Mrs. Izinyon: A Reflection On Death
By Emmanuel Onwubiko
In my first ever published work in the year 2003 while still working for The Guardian in the nation's capital, a good friend lost his father which compelled me to dedicate the last chapter of that book to reflect on the concept of death.
By then the postulations by philosophers were predominantly focused on the sacred fact that in life, human beings are apprehensive of coming to terms with the existential reality that death is inevitable.
From 2003 till now, with happenings all around us as a population under the terrible siege by variety of armed freelance hoodlums who are unleashing mass killings of hapless and innocent people, the reality of death has become a daily occurrence and indeed a notorious fact.
Before reflecting on the issue of the sudden and indeed shocking departure to the great World beyond of Mrs. Grace Oluwayemisi Izinyon -a budding writer, lawyer, teacher and the wife of Dr. Alex Izinyon (SAN), one of the nation's best known Senior Advocates and indeed one of the few egg heads in the Nigeria's legal profession, let me return quickly to borrow some lessons from some reputable philosophy masters on the concept of death.
In a celebrated proposition of etica (Ethics), Spinoza affirmed thus: “Of no other thing does man have less thought of than of death; his wisdom remains not in the meditation of death, but of life, which he wrote in Latin language thus; “homo liber nulla reminus quam de morte cogitate. Et eius sapient non mortis, sed vitae meditation est”.
Battista Mondin said in his book “Philosophical Anthropology” that the above suggestion by Spinoza who is one of the fathers of philosophy and modern western culture has become the law for the adult' 'mature', 'free' 'secularized' man of all times.
The argument or discussion of death has become 'taboo' not only for convivial conversations, but also for the serious meditations of philosophers and men of letters of all clime and times.
“The French Anthropologist L. V. Thomas observed that: “Between the society of today and intellectuals, there exists a tacit understanding: I count on you 'say the readers', as long as you furnish me with instruments with which to forget, disguise and negate death. If you do not perform the task I have given you, then you will be dismissed; that is, I will no longer read you”.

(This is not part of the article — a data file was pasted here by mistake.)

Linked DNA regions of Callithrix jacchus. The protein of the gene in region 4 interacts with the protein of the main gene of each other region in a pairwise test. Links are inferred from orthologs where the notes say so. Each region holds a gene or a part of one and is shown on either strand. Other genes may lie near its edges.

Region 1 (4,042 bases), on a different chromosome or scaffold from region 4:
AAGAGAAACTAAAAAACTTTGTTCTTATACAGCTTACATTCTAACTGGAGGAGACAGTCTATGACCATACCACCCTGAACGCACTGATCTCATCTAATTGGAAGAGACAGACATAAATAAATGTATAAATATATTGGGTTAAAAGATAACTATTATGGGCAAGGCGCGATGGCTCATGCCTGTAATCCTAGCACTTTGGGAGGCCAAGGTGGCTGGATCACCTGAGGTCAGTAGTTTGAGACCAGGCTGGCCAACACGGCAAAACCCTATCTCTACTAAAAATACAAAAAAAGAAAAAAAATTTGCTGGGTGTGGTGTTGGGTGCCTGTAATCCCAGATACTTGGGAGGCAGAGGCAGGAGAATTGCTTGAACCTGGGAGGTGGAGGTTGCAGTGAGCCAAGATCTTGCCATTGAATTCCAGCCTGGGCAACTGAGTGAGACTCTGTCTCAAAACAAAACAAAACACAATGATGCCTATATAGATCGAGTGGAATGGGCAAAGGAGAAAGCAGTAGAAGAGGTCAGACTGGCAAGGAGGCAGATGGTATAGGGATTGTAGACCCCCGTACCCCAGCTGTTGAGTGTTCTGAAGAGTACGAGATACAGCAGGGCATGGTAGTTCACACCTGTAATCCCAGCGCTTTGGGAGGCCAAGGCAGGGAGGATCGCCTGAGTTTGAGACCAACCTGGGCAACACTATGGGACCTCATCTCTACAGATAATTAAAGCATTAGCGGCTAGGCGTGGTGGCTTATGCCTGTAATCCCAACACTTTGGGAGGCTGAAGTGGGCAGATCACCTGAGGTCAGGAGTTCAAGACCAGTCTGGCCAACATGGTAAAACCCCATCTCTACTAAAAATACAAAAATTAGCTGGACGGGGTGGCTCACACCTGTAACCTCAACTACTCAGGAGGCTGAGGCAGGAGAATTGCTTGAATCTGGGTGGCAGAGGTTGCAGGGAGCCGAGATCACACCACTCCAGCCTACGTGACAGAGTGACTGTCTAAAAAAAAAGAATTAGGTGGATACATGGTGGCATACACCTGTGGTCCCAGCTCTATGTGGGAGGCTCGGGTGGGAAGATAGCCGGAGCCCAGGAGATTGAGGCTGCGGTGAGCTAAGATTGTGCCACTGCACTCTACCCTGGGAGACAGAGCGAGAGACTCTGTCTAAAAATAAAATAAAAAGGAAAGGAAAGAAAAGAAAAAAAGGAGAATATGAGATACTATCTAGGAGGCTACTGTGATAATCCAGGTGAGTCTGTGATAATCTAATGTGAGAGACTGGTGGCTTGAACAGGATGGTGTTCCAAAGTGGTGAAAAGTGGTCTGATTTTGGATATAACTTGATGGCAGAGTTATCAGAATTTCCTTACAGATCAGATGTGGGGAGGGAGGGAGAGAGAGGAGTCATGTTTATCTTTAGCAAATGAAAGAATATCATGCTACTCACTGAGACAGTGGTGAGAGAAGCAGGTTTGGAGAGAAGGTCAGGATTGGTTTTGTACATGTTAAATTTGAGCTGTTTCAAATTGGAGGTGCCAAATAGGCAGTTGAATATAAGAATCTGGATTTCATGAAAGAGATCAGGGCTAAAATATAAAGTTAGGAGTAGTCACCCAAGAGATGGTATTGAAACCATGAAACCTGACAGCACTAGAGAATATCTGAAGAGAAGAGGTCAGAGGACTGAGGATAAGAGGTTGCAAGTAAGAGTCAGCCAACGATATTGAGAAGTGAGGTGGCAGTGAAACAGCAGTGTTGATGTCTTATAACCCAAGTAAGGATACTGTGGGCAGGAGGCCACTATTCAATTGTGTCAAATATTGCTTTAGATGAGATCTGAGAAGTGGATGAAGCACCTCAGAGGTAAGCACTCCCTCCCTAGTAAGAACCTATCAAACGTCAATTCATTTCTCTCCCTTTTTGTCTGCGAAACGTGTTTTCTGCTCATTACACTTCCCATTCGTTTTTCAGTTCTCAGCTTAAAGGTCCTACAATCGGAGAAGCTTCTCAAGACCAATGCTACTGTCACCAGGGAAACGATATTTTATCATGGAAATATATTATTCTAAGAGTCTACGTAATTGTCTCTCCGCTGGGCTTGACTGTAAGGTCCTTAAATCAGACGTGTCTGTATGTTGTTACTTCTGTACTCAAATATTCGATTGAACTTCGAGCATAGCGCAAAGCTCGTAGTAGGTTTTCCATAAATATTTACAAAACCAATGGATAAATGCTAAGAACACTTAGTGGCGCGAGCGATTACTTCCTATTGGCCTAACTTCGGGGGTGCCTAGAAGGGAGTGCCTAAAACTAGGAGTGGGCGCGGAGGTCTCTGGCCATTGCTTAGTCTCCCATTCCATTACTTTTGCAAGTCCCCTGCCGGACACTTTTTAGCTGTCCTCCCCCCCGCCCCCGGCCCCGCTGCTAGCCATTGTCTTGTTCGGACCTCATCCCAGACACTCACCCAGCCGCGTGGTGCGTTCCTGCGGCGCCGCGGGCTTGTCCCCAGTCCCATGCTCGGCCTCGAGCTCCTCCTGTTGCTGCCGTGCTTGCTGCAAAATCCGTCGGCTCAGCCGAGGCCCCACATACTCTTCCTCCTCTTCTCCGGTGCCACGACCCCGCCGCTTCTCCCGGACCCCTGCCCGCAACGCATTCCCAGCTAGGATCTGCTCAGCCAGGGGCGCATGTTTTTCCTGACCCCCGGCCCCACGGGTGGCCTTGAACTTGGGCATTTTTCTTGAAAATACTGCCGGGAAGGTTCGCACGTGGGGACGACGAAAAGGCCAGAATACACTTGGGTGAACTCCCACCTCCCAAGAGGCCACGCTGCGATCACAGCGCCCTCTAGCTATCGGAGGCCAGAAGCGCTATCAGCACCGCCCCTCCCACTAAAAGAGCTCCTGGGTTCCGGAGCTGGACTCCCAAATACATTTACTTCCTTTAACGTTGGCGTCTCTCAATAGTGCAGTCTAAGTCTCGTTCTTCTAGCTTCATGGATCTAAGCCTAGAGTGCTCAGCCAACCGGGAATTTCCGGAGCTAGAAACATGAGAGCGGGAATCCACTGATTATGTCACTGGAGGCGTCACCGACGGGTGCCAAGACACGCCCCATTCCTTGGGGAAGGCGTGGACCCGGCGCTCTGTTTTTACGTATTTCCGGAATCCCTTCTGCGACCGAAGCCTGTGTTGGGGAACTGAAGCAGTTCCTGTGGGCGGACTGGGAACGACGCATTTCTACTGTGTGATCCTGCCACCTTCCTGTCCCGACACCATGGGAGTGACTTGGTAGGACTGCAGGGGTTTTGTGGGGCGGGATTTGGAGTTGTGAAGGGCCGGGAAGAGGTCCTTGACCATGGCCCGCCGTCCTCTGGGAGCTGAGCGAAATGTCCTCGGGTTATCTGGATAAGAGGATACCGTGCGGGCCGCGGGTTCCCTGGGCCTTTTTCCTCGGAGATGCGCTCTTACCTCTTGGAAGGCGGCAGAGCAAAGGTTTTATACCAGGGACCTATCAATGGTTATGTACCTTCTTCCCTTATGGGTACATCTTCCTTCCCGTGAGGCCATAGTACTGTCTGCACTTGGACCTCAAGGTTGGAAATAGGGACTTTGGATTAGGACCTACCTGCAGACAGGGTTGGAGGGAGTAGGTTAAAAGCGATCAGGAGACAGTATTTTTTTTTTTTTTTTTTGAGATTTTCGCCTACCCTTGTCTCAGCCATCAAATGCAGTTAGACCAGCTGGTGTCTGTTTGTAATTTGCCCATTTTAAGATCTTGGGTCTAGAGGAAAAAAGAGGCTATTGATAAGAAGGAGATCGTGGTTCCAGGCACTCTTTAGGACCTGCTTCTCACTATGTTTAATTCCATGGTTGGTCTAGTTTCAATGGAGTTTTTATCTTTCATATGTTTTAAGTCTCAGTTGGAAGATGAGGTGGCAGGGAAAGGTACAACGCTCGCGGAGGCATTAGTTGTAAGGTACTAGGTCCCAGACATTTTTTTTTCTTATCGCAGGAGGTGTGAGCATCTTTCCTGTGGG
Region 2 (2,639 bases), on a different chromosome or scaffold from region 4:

Ironically, death has become not only the most immanent characteristic of human existence, it is also an actual event; an absolute potentiality, and death is the fate of all human existence. For according to some philosophers the moment we are born, we are already candidates for death and condemned to die.
Blaise Pascal, one of the best known French philosophers presented the above fact of death in a very beautiful way when he wrote thus; “what we are speaking of is ourselves and our all. The immortality of soul is something, which regards us so strongly, which touches us so profoundly that we need to completely lose our good sense to be indifferent to the knowledge of how things stand. All of our actions and thoughts must take very diverse directions according to whether there is (or not) an eternal life to hope for so that it is impossible to make a sensible and prudent choice without working from the solution of this problem which refers to our final end.”
Battisa Mondin said, “Man cannot escape from the research of the existential truth- that is the truth that ensures a sense for and present and future life”.
For those who have not had the misfortune of witnessing the sad reality of death, this may appear like one of those creative tales coming out of Nigeria's Nollywood movies industry.
But death is worth reflecting on so that each and every one of us would make an introspective journey to his/her better self and resolve to do good to every member of our human family.
It was while still reading the day's newspapers on April 15th 2014, moaning, groaning and regurgitating on the level of bestiality of the members of the dreaded Islamic sect- Boko Haram who detonated bombs in a parked public park in Nyanya, Abuja the previous day that I came face to face with the obituary announcement of the death of the wife of Dr. Alex Izinyon (SAN).